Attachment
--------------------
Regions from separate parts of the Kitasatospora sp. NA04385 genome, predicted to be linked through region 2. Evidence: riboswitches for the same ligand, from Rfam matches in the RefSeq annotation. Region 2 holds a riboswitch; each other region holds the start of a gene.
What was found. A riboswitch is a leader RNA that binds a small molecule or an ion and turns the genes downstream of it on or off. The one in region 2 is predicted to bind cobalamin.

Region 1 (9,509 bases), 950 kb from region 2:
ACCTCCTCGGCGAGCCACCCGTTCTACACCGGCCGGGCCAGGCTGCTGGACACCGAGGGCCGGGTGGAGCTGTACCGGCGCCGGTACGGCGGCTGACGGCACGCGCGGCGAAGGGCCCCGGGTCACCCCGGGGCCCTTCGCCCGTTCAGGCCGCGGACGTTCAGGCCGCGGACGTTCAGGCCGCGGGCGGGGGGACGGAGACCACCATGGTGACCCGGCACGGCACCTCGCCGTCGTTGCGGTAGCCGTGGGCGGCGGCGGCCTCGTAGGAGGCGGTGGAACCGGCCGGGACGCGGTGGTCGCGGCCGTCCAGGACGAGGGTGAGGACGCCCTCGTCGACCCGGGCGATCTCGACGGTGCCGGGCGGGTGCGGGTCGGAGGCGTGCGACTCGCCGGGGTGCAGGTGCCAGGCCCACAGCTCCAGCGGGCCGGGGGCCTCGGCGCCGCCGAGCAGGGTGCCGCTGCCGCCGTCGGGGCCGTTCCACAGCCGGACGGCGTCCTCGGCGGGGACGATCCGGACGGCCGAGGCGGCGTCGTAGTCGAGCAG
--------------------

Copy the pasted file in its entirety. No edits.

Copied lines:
Regions from separate parts of the Kitasatospora sp. NA04385 genome, predicted to be linked through region 2. Evidence: riboswitches for the same ligand, from Rfam matches in the RefSeq annotation. Region 2 holds a riboswitch; each other region holds the start of a gene.
What was found. A riboswitch is a leader RNA that binds a small molecule or an ion and turns the genes downstream of it on or off. The one in region 2 is predicted to bind cobalamin.

Region 1 (9,509 bases), 950 kb from region 2:
ACCTCCTCGGCGAGCCACCCGTTCTACACCGGCCGGGCCAGGCTGCTGGACACCGAGGGCCGGGTGGAGCTGTACCGGCGCCGGTACGGCGGCTGACGGCACGCGCGGCGAAGGGCCCCGGGTCACCCCGGGGCCCTTCGCCCGTTCAGGCCGCGGACGTTCAGGCCGCGGACGTTCAGGCCGCGGGCGGGGGGACGGAGACCACCATGGTGACCCGGCACGGCACCTCGCCGTCGTTGCGGTAGCCGTGGGCGGCGGCGGCCTCGTAGGAGGCGGTGGAACCGGCCGGGACGCGGTGGTCGCGGCCGTCCAGGACGAGGGTGAGGACGCCCTCGTCGACCCGGGCGATCTCGACGGTGCCGGGCGGGTGCGGGTCGGAGGCGTGCGACTCGCCGGGGTGCAGGTGCCAGGCCCACAGCTCCAGCGGGCCGGGGGCCTCGGCGCCGCCGAGCAGGGTGCCGCTGCCGCCGTCGGGGCCGTTCCACAGCCGGACGGCGTCCTCGGCGGGGACGATCCGGACGGCCGAGGCGGCGTCGTAGTCGAGCAG